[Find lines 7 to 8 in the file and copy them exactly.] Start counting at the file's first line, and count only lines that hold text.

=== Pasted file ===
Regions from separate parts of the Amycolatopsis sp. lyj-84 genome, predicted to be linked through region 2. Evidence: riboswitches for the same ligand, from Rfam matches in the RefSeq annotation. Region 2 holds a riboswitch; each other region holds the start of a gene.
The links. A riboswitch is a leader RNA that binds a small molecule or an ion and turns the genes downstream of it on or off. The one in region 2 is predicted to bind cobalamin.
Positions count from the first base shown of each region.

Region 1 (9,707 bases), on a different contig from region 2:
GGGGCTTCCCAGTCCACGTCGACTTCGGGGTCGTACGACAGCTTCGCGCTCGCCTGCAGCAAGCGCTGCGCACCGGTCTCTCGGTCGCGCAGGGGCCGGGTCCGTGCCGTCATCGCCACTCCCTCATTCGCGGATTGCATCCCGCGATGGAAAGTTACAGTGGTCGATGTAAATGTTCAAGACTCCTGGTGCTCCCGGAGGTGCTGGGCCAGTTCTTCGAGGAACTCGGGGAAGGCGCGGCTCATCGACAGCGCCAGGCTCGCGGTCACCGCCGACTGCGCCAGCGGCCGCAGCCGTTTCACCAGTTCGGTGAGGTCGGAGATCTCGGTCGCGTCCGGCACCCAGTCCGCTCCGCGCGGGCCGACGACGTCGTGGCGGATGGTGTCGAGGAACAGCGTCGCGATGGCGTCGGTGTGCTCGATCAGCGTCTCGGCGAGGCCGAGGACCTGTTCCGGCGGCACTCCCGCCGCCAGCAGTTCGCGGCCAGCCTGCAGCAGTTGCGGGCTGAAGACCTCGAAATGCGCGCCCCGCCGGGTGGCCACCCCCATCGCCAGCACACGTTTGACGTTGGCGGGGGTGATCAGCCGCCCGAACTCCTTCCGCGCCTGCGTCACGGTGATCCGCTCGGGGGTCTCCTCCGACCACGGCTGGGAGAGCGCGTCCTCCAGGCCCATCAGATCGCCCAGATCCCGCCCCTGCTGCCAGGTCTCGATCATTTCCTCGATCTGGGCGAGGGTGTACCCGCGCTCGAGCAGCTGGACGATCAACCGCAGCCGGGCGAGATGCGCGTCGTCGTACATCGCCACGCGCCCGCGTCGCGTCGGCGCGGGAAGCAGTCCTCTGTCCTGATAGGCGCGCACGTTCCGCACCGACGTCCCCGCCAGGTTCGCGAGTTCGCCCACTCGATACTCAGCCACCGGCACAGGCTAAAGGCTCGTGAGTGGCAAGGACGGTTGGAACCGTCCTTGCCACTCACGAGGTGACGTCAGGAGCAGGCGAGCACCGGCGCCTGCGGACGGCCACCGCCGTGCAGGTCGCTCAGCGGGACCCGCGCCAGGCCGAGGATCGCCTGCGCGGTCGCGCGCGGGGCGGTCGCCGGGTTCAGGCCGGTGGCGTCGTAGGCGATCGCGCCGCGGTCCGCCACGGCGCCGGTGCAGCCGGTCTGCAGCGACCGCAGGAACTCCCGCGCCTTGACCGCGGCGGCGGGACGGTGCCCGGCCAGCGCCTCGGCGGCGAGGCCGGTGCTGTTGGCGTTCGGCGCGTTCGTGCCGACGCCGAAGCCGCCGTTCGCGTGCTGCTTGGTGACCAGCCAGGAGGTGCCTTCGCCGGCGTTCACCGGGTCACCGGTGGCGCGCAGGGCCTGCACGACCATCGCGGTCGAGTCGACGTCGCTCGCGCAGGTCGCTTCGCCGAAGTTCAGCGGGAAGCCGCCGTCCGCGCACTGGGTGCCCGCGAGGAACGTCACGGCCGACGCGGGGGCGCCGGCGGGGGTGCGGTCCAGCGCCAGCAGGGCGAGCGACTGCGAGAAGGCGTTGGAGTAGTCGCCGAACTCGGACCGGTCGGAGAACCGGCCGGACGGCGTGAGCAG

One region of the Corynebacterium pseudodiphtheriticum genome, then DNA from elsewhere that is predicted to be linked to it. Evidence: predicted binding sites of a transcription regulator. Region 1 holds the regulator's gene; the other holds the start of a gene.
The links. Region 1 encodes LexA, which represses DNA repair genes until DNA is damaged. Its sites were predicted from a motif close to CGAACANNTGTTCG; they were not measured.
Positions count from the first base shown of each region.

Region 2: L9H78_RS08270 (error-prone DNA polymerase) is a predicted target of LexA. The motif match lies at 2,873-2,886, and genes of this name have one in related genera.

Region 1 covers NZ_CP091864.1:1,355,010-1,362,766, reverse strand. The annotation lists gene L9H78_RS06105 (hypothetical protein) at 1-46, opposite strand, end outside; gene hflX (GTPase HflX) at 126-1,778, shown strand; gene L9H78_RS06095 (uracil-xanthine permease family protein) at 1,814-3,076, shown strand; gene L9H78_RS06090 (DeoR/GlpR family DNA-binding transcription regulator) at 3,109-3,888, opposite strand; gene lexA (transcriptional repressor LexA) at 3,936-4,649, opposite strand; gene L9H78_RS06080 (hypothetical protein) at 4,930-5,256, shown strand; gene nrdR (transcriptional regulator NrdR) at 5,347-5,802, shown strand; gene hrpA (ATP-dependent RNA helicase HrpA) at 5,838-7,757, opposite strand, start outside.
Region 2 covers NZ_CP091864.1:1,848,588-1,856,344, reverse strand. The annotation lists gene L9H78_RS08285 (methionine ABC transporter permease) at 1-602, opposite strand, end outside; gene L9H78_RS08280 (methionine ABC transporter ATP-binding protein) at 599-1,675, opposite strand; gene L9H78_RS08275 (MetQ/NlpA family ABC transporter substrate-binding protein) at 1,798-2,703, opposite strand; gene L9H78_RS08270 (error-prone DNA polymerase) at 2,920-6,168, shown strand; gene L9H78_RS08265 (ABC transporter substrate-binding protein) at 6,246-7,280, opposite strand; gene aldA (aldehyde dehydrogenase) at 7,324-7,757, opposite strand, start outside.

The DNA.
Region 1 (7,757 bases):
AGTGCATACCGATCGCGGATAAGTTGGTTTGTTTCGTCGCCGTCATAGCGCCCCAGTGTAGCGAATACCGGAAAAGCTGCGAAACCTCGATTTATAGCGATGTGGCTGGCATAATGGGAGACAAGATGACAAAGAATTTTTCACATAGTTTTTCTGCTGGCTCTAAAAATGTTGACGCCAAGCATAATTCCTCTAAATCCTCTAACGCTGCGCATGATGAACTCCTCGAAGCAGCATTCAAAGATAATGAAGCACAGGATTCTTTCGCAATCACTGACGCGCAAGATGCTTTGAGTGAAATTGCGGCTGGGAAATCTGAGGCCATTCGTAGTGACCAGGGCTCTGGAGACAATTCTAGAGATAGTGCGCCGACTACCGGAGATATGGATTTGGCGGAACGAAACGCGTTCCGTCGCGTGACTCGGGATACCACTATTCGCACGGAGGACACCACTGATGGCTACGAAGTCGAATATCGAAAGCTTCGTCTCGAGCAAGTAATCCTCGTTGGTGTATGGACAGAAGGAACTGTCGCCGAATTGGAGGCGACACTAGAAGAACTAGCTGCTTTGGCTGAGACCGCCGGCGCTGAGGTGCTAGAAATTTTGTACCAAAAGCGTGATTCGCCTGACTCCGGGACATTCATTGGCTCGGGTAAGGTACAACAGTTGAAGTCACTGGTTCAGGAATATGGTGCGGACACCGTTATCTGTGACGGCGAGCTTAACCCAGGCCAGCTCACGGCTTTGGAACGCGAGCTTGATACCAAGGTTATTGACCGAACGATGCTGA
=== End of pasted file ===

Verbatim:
The links. Region 1 encodes LexA, which represses DNA repair genes until DNA is damaged. Its sites were predicted from a motif close to CGAACANNTGTTCG; they were not measured.
Positions count from the first base shown of each region.